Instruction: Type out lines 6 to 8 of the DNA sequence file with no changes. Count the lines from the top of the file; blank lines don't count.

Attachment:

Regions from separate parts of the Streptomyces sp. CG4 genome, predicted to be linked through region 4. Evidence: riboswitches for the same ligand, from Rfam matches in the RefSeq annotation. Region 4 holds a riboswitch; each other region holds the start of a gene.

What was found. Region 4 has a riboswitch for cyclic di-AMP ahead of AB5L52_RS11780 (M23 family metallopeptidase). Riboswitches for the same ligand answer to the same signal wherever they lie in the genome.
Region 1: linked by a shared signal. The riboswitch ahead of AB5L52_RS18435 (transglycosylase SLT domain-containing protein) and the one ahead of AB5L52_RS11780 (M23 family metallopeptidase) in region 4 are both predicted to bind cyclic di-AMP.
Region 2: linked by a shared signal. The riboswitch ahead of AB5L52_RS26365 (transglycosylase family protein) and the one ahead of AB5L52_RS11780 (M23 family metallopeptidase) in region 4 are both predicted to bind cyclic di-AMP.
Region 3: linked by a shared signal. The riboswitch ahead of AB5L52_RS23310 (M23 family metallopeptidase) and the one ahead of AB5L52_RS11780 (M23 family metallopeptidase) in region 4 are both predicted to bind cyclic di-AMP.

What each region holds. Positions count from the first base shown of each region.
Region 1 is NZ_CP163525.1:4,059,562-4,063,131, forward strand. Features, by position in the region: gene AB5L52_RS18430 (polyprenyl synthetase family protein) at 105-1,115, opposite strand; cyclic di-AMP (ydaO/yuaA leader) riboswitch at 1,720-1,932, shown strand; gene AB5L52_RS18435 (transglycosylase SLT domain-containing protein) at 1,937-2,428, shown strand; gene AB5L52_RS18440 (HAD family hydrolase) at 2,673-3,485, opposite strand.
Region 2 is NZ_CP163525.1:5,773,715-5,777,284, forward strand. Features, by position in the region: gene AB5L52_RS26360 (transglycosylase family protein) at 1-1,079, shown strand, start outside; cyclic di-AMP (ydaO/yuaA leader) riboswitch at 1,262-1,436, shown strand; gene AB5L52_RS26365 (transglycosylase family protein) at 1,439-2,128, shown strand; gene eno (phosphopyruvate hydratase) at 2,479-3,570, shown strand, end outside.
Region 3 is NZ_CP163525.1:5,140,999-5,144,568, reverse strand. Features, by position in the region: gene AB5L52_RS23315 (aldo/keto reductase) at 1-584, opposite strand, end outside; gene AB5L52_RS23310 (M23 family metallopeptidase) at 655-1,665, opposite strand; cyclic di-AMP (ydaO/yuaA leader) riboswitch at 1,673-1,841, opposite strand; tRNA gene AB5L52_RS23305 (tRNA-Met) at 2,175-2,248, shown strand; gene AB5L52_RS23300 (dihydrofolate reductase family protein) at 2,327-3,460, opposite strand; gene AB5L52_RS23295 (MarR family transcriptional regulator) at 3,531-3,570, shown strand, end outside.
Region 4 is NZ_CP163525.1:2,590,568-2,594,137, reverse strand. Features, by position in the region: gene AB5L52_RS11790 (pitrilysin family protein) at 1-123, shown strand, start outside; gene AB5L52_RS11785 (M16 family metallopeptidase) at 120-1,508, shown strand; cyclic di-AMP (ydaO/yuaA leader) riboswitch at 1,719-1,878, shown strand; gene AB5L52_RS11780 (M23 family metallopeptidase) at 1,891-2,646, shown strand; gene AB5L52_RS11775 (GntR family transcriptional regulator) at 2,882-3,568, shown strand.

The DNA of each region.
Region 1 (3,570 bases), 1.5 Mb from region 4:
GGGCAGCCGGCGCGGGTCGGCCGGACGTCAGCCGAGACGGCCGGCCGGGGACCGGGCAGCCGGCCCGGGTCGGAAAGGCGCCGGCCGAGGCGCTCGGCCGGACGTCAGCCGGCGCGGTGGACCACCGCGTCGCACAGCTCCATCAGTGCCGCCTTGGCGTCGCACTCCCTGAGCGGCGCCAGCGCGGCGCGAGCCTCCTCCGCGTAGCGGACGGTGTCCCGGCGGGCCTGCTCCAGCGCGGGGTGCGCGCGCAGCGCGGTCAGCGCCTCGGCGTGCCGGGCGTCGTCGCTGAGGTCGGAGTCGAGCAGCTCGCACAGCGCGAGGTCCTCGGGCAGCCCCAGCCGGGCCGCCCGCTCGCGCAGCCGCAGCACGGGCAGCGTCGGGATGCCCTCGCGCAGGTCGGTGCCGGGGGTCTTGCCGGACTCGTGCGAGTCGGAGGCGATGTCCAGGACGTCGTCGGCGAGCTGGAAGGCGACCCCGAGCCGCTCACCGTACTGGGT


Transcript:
What each region holds. Positions count from the first base shown of each region.
Region 1 is NZ_CP163525.1:4,059,562-4,063,131, forward strand. Features, by position in the region: gene AB5L52_RS18430 (polyprenyl synthetase family protein) at 105-1,115, opposite strand; cyclic di-AMP (ydaO/yuaA leader) riboswitch at 1,720-1,932, shown strand; gene AB5L52_RS18435 (transglycosylase SLT domain-containing protein) at 1,937-2,428, shown strand; gene AB5L52_RS18440 (HAD family hydrolase) at 2,673-3,485, opposite strand.
Region 2 is NZ_CP163525.1:5,773,715-5,777,284, forward strand. Features, by position in the region: gene AB5L52_RS26360 (transglycosylase family protein) at 1-1,079, shown strand, start outside; cyclic di-AMP (ydaO/yuaA leader) riboswitch at 1,262-1,436, shown strand; gene AB5L52_RS26365 (transglycosylase family protein) at 1,439-2,128, shown strand; gene eno (phosphopyruvate hydratase) at 2,479-3,570, shown strand, end outside.